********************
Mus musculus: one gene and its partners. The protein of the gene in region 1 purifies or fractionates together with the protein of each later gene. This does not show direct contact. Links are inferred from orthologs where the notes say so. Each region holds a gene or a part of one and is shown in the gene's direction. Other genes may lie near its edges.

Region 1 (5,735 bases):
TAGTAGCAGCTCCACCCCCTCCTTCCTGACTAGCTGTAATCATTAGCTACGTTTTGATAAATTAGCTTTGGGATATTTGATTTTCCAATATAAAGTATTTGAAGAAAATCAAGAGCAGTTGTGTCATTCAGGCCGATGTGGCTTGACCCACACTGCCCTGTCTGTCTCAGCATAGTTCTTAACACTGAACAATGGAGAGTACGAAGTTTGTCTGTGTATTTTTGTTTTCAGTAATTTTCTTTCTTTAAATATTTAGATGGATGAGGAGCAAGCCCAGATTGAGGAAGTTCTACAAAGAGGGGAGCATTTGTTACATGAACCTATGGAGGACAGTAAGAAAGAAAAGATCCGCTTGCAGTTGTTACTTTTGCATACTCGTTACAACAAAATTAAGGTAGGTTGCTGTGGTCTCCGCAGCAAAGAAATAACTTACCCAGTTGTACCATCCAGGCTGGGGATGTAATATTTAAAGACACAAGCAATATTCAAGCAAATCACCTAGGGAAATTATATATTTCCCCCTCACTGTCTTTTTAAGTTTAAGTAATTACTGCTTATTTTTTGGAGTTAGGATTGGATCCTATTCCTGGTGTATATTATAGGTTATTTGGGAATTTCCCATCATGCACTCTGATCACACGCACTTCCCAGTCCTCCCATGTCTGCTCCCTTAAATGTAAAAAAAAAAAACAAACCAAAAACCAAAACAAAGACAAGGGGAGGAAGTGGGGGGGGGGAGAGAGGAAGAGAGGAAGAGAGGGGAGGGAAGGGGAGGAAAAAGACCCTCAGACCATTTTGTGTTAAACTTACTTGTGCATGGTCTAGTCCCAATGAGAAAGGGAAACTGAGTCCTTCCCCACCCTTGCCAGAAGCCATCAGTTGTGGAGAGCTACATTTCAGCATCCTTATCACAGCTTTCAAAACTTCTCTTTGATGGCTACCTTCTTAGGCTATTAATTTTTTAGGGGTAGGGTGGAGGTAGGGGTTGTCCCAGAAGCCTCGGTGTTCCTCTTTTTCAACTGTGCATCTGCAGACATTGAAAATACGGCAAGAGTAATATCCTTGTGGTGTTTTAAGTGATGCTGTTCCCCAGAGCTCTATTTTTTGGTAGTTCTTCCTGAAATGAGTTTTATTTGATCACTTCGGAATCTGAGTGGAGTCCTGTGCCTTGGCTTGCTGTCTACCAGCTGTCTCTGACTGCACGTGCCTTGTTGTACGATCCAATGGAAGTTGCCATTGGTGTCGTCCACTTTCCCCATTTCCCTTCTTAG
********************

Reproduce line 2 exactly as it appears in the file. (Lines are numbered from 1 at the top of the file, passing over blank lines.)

Region 1 (5,735 bases):